[¶41] " Fee simple" means absolute perfect title. Frink v. Darst, 14 Ill. 304, 309 (1853). The term is one that defines " the quantity of the estate." Id. Since 1913, the words " fee simple" have been in the enabling act governing forest preserve districts in Illinois. See Perkins v. Board of Commissioners, 271 Ill. 449, 456, 111 N.E. 580 (1916) (upholding the constitutionality of the Forest Preserve Act of June 27, 1913, which gave commissioners of forest preserve districts the power to acquire land, title to which shall be taken in fee simple absolute " by gift, grant, devise, or purchase, or by condemnation" ). Between 1913 and 1977, the General Assembly amended the enabling act 10 times, preserving the words fee simple in each version. In this context, we acknowledge that " when the General Assembly amends a statute, portions of the old law which are repeated *** are regarded as a continuation of the existing law and not the enactment of new law upon the subject." People ex rel. Brenza v. Fleetwood, 413 Ill. 530, 547, 109 N.E.2d 741 (1952). In 1977, the Illinois legislature passed the District Act, which pertained to counties of 3 million or more people, while the original enabling act pertained to the rest of the state. 70 ILCS 805/6 (West 2012); see 80th Ill. Gen. Assem., House Bill 1603, 1977 Sess. (statements of Senator Wooten).
[¶42] The supreme court has held that municipalities may engage in facially " private" activities when the activities at issue in those cases served a public purpose. See People ex rel. City of Salem v. McMackin, 53 Ill.2d 347, 358, 367, 291 N.E.2d 807 (1972) (holding that the Industrial Project Revenue Bond Act (Ill. Rev. Stat. 1971, ch. 24, ¶ 11-74-1 et seq. ), whereby municipalities could issue bonds to finance industrial projects, did not violate public policy on the theory that the municipality was competing in the real estate business with private businesses); Illinois Power Co. v. City of Jacksonville, 18 Ill.2d 618, 621, 165 N.E.2d 300 (1960) (holding that a contract for the purchase of power was within the authority of a municipality, regardless of whether the purchasing city was buying the power for its own use or for resale to another city). Moreover, other special districts are able to contract with private entities to operate their facilities, such as the Regional Transportation Authority Act (70 ILCS 3615/2.03) (West 2012) and library districts (75 ILCS 16/30-55.40 (West 2012)). It is a reasonable conclusion, therefore, that even if purchasing a mortgage and participating in a foreclosure sale are typically " private" activities, our jurisprudence requires us to review the ultimate purpose of the activity. In this case, the ultimate purpose of FPD's purchase was the creation of a forest preserve. FPD did not acquire the property for profit but rather for a public purpose.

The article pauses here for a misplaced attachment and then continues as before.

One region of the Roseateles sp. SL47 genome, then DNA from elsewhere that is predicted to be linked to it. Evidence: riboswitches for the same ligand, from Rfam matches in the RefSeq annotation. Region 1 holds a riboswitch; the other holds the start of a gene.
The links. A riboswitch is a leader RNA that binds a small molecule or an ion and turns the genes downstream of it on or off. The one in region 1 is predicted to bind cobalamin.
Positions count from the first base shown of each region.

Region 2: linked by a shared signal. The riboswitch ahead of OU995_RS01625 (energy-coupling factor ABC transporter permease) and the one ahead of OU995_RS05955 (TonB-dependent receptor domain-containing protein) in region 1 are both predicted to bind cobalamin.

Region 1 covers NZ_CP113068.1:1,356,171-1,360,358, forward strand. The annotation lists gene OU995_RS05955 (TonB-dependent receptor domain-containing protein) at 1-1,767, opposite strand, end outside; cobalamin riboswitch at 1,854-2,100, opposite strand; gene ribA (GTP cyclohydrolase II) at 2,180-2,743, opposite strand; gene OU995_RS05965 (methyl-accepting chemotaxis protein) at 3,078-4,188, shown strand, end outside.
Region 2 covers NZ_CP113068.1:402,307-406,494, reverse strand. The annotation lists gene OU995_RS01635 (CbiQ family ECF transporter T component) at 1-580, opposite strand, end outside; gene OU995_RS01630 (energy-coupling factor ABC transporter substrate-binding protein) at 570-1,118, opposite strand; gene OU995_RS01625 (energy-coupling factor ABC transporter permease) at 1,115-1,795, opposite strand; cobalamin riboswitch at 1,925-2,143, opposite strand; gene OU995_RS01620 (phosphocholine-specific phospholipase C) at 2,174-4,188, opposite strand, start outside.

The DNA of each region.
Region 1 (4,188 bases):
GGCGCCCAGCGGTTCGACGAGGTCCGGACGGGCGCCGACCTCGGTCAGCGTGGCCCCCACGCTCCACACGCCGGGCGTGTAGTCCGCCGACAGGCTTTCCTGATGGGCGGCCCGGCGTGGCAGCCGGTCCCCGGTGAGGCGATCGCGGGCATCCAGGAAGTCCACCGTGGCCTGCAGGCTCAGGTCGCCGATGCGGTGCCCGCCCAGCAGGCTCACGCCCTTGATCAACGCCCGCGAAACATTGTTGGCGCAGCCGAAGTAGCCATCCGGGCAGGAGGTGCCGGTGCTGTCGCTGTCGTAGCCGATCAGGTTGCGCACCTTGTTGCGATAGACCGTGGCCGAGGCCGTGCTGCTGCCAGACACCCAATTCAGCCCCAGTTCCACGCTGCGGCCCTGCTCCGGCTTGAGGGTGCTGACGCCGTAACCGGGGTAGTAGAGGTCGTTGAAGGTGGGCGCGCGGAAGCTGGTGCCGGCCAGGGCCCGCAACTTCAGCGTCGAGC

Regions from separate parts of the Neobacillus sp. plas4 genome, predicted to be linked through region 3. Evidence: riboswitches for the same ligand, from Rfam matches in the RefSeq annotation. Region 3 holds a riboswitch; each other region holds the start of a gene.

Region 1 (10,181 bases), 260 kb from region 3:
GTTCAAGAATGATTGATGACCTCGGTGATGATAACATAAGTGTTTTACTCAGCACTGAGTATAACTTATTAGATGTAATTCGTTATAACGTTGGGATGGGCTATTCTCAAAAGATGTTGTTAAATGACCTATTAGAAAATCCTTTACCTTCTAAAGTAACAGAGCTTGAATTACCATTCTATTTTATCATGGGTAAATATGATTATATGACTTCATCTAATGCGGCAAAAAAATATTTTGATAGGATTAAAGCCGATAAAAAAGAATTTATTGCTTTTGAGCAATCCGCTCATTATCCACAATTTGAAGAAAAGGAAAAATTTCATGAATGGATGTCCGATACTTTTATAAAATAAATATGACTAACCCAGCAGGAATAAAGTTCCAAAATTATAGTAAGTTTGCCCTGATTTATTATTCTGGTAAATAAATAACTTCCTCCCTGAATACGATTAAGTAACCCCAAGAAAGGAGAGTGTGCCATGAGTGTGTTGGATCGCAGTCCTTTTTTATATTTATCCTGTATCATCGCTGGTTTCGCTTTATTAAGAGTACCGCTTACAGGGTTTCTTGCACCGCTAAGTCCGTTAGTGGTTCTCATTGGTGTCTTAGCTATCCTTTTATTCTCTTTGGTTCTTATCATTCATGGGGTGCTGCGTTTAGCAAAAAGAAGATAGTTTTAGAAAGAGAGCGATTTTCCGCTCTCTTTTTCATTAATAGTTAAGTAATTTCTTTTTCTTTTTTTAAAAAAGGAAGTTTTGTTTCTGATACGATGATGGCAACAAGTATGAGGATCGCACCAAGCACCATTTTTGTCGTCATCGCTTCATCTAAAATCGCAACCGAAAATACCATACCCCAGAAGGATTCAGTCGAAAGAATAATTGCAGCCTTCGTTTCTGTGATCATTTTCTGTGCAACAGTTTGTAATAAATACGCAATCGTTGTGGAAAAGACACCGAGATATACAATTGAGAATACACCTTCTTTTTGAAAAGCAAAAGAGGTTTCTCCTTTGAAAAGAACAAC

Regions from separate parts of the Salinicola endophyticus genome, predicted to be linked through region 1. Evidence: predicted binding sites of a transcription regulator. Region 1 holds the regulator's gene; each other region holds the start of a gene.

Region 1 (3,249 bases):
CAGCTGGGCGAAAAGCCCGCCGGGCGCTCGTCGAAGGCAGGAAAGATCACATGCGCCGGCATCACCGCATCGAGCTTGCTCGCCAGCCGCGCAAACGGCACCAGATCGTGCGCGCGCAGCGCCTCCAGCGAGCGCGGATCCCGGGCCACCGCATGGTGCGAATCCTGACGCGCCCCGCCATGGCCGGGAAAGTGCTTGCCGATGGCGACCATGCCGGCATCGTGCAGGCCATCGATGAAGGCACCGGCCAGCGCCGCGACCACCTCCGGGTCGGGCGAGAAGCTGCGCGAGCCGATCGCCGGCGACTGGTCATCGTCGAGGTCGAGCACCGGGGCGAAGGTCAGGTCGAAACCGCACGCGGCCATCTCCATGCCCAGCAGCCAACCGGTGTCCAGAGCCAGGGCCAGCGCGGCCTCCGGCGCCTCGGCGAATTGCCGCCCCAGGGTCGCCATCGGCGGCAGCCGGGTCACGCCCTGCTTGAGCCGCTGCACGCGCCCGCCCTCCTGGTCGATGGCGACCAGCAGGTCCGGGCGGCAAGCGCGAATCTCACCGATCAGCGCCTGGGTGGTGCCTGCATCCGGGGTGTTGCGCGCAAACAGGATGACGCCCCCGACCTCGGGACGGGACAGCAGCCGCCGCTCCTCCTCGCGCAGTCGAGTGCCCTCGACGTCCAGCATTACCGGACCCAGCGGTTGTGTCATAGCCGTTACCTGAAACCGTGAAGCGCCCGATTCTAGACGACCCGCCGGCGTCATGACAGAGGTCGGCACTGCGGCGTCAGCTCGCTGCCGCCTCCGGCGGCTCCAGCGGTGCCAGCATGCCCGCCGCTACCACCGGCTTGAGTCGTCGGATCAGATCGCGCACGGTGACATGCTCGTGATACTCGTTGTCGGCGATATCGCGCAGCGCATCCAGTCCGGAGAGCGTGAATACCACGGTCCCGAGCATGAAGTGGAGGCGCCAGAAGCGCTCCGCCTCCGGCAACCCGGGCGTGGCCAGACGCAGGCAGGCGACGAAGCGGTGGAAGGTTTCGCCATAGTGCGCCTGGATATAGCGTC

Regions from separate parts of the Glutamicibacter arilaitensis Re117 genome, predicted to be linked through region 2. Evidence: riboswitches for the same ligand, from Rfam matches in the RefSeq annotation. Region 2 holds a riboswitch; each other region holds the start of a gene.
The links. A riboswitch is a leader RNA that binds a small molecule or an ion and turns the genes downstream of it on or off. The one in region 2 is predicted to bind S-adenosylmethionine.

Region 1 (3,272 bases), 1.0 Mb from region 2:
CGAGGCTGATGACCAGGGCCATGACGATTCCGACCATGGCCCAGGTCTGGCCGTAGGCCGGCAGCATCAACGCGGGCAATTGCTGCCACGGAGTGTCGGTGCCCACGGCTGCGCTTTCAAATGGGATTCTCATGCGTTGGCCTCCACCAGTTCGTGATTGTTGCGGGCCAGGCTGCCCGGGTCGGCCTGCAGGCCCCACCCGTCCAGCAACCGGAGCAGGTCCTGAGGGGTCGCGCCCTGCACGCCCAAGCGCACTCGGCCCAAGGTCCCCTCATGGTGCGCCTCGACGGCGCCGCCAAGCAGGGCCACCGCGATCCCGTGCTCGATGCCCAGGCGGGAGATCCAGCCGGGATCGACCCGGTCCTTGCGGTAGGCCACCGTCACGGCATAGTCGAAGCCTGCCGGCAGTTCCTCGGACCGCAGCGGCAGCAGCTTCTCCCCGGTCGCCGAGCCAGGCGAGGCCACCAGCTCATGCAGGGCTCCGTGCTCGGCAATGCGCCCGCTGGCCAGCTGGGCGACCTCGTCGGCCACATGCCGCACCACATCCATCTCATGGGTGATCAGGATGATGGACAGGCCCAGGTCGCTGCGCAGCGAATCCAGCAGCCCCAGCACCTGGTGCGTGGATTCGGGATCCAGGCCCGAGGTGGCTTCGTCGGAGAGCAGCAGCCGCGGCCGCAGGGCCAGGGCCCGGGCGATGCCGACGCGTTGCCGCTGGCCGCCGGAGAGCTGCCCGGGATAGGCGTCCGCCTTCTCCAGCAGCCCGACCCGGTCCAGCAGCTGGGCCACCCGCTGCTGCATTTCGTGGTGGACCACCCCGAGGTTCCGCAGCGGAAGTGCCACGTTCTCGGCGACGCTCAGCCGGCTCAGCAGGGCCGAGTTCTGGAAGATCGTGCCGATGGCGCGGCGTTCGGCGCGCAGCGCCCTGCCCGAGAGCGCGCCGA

[¶43] Plaintiffs contend that " a purchase of land in fee simple contemplates payment of money in return for a deed." Plaintiffs did not provide relevant authority for this proposition, and our research did not reveal any. Upon review of numerous enabling statutes of special districts in Illinois, we are unaware of any enabling statute that requires the simultaneous exchange of title and money, while a number of enabling statutes allow special districts to acquire property. Pub. Act 84-543 (eff. Sept. 17, 1985) (cemetery maintenance districts); 70 ILCS 200/2-20 (West 2012) (civic center authorities); 70 ILCS 605/4-17 (West 2012) (conservation districts); 70 ILCS 910/15 (West 2012) (hospital districts); 70 ILCS 3610/5(b) (West 2012) (mass transit districts); 70 ILCS 1105/7, 8 (West 2012) (museum districts); 70 ILCS 1205/8-1(b)(1), (2) (West Supp. 2013) (park districts), 70 ILCS 1505/15 (West 2012) (Chicago Park District Act); 70 ILCS 2605/8 (West 2012) (sanitary
districts); 70 ILCS 405/22.04 (West 2012) (soil and water conservation districts). See also 605 ILCS 5/6-801, 6-802 (West 2012) (road districts). If we were to interpret the District Act to require the simultaneous exchange of money and title, our interpretation could affect a number of other special district statutes that authorize the acquisition of property without such a limitation. Moreover, other sections of the District Act do not mention the " fee simple" limitation on FPD's power to acquire property. For example, section 4 states " Every such district may contract, acquire and hold real and personal property necessary for its corporate purposes" and section 10 gives the power " to purchase or lease as lessee real or personal property" to the board of the FPD and allows for said purchase to be paid in installments. 70 ILCS 810/4, 10 (West 2012).